Giving up 8 goals to the worst team in the league? How is this possible?
-Peeved in Potomac

Hey “Peeved”, I hear you, but think about it. A mid-January, early matinee, NBC Sunday game? These rarely end well for Washington. I held little hope that would be the game for the Caps to right the ship. Or maybe, on NFL championship weekend, the boys got confused and gave up a touchdown and two-point conversion. Either way it was ugly.

What do you think of Mike Milbury saying Evgeny Kuznetsov plays with “the tenacity of a French poodle” on Sunday’s broadcast?
-Sick Burn in Silver Spring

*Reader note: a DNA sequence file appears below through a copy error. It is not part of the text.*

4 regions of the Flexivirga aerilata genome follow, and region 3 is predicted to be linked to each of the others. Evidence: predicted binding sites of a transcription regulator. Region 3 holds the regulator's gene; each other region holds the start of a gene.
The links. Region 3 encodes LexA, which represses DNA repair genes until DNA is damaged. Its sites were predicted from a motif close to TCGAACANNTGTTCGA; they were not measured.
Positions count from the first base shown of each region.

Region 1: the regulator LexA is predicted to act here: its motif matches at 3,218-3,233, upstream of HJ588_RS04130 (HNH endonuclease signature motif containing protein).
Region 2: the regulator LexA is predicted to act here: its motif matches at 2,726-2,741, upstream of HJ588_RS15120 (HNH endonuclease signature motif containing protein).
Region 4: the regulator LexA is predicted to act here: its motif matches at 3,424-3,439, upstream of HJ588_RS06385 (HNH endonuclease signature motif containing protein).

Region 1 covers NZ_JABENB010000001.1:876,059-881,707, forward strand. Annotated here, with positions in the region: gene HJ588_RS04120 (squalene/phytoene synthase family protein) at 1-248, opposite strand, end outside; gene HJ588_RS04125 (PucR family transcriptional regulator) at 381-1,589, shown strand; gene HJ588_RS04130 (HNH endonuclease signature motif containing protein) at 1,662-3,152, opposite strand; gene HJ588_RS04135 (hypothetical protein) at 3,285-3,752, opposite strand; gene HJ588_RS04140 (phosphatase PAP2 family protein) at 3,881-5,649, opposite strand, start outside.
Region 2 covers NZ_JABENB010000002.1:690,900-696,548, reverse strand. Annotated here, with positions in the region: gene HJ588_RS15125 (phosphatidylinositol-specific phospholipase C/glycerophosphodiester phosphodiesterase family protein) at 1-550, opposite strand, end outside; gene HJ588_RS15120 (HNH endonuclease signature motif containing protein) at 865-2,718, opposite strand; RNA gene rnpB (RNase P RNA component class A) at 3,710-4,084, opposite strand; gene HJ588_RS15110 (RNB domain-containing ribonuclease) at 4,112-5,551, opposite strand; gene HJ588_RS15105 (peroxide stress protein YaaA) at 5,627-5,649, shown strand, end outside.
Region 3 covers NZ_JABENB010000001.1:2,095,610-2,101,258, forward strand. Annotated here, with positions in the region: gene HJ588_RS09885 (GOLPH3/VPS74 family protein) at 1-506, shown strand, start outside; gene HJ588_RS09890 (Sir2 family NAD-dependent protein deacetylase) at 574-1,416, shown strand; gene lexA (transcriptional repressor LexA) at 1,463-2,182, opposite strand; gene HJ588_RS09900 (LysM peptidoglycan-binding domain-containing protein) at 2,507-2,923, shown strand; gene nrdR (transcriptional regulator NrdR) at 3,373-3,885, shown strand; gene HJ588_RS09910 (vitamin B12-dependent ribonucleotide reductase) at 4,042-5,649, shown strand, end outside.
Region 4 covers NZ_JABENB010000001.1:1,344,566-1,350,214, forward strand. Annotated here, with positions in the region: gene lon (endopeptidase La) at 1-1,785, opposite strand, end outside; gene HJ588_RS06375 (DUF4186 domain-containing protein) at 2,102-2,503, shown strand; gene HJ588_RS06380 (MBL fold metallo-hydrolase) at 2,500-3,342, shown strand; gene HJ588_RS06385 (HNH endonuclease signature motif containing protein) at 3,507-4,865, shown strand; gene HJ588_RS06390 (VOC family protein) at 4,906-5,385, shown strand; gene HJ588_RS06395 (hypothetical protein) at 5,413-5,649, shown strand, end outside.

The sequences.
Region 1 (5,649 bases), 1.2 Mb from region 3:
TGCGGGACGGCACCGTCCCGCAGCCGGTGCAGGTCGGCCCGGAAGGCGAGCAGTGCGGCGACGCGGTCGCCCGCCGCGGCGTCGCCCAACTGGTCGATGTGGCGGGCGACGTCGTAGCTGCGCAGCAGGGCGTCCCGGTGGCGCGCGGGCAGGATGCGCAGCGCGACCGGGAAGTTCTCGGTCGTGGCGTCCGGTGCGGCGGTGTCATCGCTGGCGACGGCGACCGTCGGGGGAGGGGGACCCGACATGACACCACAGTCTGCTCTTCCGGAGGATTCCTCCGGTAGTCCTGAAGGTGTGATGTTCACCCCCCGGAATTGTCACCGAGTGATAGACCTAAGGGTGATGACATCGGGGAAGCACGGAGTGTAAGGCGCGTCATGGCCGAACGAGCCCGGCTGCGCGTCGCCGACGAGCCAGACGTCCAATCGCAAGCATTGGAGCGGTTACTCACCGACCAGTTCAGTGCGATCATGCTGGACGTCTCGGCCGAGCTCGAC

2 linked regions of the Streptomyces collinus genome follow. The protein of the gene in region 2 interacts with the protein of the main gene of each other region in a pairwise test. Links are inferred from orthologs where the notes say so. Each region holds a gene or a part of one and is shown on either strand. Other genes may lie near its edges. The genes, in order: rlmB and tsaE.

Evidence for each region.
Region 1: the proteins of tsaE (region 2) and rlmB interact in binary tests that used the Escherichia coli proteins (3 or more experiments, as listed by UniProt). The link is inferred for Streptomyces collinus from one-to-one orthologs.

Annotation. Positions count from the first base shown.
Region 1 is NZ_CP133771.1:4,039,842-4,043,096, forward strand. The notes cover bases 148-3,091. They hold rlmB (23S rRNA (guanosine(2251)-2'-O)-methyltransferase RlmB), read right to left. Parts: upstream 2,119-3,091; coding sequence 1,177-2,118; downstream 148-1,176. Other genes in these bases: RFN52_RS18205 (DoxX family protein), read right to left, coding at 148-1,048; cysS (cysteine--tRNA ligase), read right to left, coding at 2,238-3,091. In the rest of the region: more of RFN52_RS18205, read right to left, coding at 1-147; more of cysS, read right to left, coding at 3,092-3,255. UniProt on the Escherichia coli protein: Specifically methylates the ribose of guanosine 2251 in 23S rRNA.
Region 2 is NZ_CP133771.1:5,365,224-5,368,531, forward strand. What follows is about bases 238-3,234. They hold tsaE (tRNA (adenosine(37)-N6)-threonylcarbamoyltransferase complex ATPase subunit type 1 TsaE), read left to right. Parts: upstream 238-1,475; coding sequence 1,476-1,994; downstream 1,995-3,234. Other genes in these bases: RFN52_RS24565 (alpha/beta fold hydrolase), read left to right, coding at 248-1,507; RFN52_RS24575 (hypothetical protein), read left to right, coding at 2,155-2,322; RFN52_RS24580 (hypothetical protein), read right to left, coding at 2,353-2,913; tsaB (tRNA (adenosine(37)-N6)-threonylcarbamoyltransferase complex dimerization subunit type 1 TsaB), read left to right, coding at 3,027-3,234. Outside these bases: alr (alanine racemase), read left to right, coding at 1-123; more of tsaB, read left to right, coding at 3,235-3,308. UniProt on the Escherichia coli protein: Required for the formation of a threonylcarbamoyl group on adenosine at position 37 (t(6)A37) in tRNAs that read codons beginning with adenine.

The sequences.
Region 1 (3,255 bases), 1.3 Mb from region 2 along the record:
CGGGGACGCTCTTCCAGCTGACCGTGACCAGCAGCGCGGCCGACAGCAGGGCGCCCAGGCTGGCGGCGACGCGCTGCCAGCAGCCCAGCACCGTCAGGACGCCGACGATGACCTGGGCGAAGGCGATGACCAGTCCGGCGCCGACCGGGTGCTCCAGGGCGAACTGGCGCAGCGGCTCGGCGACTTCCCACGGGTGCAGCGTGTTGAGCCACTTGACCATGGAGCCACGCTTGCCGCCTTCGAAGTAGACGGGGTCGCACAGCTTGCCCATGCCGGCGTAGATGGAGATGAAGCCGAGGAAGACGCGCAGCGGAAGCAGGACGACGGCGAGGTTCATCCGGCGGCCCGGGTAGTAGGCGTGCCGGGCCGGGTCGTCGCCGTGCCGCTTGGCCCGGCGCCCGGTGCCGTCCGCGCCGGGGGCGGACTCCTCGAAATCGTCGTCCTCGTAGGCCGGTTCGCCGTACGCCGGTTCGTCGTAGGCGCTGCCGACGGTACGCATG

What do I think? I think ‘tenacity’ is a big word for a guy who has the mental acuity of a tube sock. But we must admit something is going on with Kuzy. We’re talking about a guy who looked ready to use his spectacular playoff as a springboard to a Hart Trophy-caliber season. Is he feeling the pressure to do so? Is he resting on his laurels? Is he still feeling the effects of the elbow to the head he took in Winnipeg in November? It could be any or all off the above. A head injury can make any player a little gun-shy, make them play tentatively. The Caps need Kuzy to, if not take the next step, at least rebound to the form he showed last season. Currently, he struggles with defensive coverage, routinely gets whipped at the face off dot, and seems like he couldn’t score if the goal was twice as large. Without a super-charged Kuzy, the Caps are in trouble come April. As much as we all hold great disdain for anything Penguin-related, I hesitate to even make this suggestion: Kuznetsov should look to Sidney Crosby for inspiration. Crosby spent a summer turning a weakness at face offs into a strength. For all his whining, Crosby is unafraid to work in the dirty parts of the rink to score goals. He pairs tremendous talent with a relentless work ethic. Kuzy, with his creativity and skill, has an unlimited upside, but until he sharpens the less glamorous parts of his game we’re not going to see his bird celebration nearly enough.